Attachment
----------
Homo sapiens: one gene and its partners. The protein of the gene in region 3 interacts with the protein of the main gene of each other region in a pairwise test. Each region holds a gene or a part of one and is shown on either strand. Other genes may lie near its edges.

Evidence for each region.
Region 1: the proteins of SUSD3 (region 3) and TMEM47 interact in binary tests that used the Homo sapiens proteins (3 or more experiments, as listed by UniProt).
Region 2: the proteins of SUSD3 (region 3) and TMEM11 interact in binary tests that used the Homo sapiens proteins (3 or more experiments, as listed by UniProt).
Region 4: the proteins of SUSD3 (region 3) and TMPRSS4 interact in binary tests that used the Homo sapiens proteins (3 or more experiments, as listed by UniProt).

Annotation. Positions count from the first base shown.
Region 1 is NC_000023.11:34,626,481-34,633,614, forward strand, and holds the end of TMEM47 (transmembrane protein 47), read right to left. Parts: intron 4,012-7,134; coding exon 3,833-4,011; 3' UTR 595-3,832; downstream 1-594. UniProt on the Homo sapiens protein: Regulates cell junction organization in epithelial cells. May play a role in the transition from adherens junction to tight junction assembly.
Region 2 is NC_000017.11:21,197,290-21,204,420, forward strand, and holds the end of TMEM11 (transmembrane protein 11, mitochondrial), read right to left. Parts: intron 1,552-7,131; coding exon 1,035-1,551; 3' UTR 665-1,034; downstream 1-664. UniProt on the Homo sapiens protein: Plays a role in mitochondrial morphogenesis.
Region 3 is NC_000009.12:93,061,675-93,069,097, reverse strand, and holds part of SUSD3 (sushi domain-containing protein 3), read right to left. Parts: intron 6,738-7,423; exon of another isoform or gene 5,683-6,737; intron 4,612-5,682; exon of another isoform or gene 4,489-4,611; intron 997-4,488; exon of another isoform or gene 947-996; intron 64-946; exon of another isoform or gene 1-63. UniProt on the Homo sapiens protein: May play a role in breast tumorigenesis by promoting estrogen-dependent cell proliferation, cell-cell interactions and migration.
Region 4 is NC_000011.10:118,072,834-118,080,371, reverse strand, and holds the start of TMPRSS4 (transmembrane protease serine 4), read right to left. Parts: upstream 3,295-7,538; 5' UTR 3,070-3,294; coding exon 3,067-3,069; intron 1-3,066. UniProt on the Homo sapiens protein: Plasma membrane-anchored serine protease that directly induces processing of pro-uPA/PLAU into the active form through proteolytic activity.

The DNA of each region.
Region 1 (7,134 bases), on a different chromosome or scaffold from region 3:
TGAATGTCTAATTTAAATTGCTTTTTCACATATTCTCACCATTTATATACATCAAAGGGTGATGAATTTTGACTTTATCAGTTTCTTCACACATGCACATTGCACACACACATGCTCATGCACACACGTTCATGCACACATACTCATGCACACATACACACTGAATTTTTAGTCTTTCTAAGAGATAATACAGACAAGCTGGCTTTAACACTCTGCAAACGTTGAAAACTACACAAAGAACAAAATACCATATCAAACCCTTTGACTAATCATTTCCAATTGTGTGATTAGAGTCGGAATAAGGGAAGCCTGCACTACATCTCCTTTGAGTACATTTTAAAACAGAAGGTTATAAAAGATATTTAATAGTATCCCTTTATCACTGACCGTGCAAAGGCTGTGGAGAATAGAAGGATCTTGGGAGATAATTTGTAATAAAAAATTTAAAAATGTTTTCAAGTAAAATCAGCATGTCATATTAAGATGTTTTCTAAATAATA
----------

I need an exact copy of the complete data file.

Homo sapiens: one gene and its partners. The protein of the gene in region 3 interacts with the protein of the main gene of each other region in a pairwise test. Each region holds a gene or a part of one and is shown on either strand. Other genes may lie near its edges.

Evidence for each region.
Region 1: the proteins of SUSD3 (region 3) and TMEM47 interact in binary tests that used the Homo sapiens proteins (3 or more experiments, as listed by UniProt).
Region 2: the proteins of SUSD3 (region 3) and TMEM11 interact in binary tests that used the Homo sapiens proteins (3 or more experiments, as listed by UniProt).
Region 4: the proteins of SUSD3 (region 3) and TMPRSS4 interact in binary tests that used the Homo sapiens proteins (3 or more experiments, as listed by UniProt).

Annotation. Positions count from the first base shown.
Region 1 is NC_000023.11:34,626,481-34,633,614, forward strand, and holds the end of TMEM47 (transmembrane protein 47), read right to left. Parts: intron 4,012-7,134; coding exon 3,833-4,011; 3' UTR 595-3,832; downstream 1-594. UniProt on the Homo sapiens protein: Regulates cell junction organization in epithelial cells. May play a role in the transition from adherens junction to tight junction assembly.
Region 2 is NC_000017.11:21,197,290-21,204,420, forward strand, and holds the end of TMEM11 (transmembrane protein 11, mitochondrial), read right to left. Parts: intron 1,552-7,131; coding exon 1,035-1,551; 3' UTR 665-1,034; downstream 1-664. UniProt on the Homo sapiens protein: Plays a role in mitochondrial morphogenesis.
Region 3 is NC_000009.12:93,061,675-93,069,097, reverse strand, and holds part of SUSD3 (sushi domain-containing protein 3), read right to left. Parts: intron 6,738-7,423; exon of another isoform or gene 5,683-6,737; intron 4,612-5,682; exon of another isoform or gene 4,489-4,611; intron 997-4,488; exon of another isoform or gene 947-996; intron 64-946; exon of another isoform or gene 1-63. UniProt on the Homo sapiens protein: May play a role in breast tumorigenesis by promoting estrogen-dependent cell proliferation, cell-cell interactions and migration.
Region 4 is NC_000011.10:118,072,834-118,080,371, reverse strand, and holds the start of TMPRSS4 (transmembrane protease serine 4), read right to left. Parts: upstream 3,295-7,538; 5' UTR 3,070-3,294; coding exon 3,067-3,069; intron 1-3,066. UniProt on the Homo sapiens protein: Plasma membrane-anchored serine protease that directly induces processing of pro-uPA/PLAU into the active form through proteolytic activity.

The DNA of each region.
Region 1 (7,134 bases), on a different chromosome or scaffold from region 3:
TGAATGTCTAATTTAAATTGCTTTTTCACATATTCTCACCATTTATATACATCAAAGGGTGATGAATTTTGACTTTATCAGTTTCTTCACACATGCACATTGCACACACACATGCTCATGCACACACGTTCATGCACACATACTCATGCACACATACACACTGAATTTTTAGTCTTTCTAAGAGATAATACAGACAAGCTGGCTTTAACACTCTGCAAACGTTGAAAACTACACAAAGAACAAAATACCATATCAAACCCTTTGACTAATCATTTCCAATTGTGTGATTAGAGTCGGAATAAGGGAAGCCTGCACTACATCTCCTTTGAGTACATTTTAAAACAGAAGGTTATAAAAGATATTTAATAGTATCCCTTTATCACTGACCGTGCAAAGGCTGTGGAGAATAGAAGGATCTTGGGAGATAATTTGTAATAAAAAATTTAAAAATGTTTTCAAGTAAAATCAGCATGTCATATTAAGATGTTTTCTAAATAATA